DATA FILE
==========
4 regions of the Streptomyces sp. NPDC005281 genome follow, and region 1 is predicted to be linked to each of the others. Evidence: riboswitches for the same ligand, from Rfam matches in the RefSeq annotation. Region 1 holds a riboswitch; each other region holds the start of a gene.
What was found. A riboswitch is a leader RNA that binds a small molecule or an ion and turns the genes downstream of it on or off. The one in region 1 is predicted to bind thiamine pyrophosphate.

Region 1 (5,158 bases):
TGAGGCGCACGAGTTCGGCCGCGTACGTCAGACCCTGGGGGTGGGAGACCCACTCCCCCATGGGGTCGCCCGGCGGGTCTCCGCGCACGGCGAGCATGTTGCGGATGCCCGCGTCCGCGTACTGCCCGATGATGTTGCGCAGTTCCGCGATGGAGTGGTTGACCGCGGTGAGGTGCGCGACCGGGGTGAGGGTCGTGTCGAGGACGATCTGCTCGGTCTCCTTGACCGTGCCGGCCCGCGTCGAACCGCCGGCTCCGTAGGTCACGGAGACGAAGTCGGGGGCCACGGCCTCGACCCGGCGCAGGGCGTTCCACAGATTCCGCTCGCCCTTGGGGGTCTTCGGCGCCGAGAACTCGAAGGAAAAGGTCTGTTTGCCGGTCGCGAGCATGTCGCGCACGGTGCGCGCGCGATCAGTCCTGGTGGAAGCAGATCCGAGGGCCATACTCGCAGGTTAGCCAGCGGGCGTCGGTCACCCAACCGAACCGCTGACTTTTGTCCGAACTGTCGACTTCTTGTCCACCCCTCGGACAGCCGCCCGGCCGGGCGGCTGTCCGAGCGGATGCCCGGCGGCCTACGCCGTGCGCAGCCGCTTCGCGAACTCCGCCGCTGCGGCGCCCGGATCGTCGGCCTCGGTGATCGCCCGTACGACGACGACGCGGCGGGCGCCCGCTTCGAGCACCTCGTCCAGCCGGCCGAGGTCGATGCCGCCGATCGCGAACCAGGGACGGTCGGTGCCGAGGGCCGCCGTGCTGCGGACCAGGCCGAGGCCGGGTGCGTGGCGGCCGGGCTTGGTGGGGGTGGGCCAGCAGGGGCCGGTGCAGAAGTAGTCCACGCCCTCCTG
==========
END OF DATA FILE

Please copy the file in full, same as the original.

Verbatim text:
4 regions of the Streptomyces sp. NPDC005281 genome follow, and region 1 is predicted to be linked to each of the others. Evidence: riboswitches for the same ligand, from Rfam matches in the RefSeq annotation. Region 1 holds a riboswitch; each other region holds the start of a gene.
What was found. A riboswitch is a leader RNA that binds a small molecule or an ion and turns the genes downstream of it on or off. The one in region 1 is predicted to bind thiamine pyrophosphate.

Region 1 (5,158 bases):
TGAGGCGCACGAGTTCGGCCGCGTACGTCAGACCCTGGGGGTGGGAGACCCACTCCCCCATGGGGTCGCCCGGCGGGTCTCCGCGCACGGCGAGCATGTTGCGGATGCCCGCGTCCGCGTACTGCCCGATGATGTTGCGCAGTTCCGCGATGGAGTGGTTGACCGCGGTGAGGTGCGCGACCGGGGTGAGGGTCGTGTCGAGGACGATCTGCTCGGTCTCCTTGACCGTGCCGGCCCGCGTCGAACCGCCGGCTCCGTAGGTCACGGAGACGAAGTCGGGGGCCACGGCCTCGACCCGGCGCAGGGCGTTCCACAGATTCCGCTCGCCCTTGGGGGTCTTCGGCGCCGAGAACTCGAAGGAAAAGGTCTGTTTGCCGGTCGCGAGCATGTCGCGCACGGTGCGCGCGCGATCAGTCCTGGTGGAAGCAGATCCGAGGGCCATACTCGCAGGTTAGCCAGCGGGCGTCGGTCACCCAACCGAACCGCTGACTTTTGTCCGAACTGTCGACTTCTTGTCCACCCCTCGGACAGCCGCCCGGCCGGGCGGCTGTCCGAGCGGATGCCCGGCGGCCTACGCCGTGCGCAGCCGCTTCGCGAACTCCGCCGCTGCGGCGCCCGGATCGTCGGCCTCGGTGATCGCCCGTACGACGACGACGCGGCGGGCGCCCGCTTCGAGCACCTCGTCCAGCCGGCCGAGGTCGATGCCGCCGATCGCGAACCAGGGACGGTCGGTGCCGAGGGCCGCCGTGCTGCGGACCAGGCCGAGGCCGGGTGCGTGGCGGCCGGGCTTGGTGGGGGTGGGCCAGCAGGGGCCGGTGCAGAAGTAGTCCACGCCCTCCTG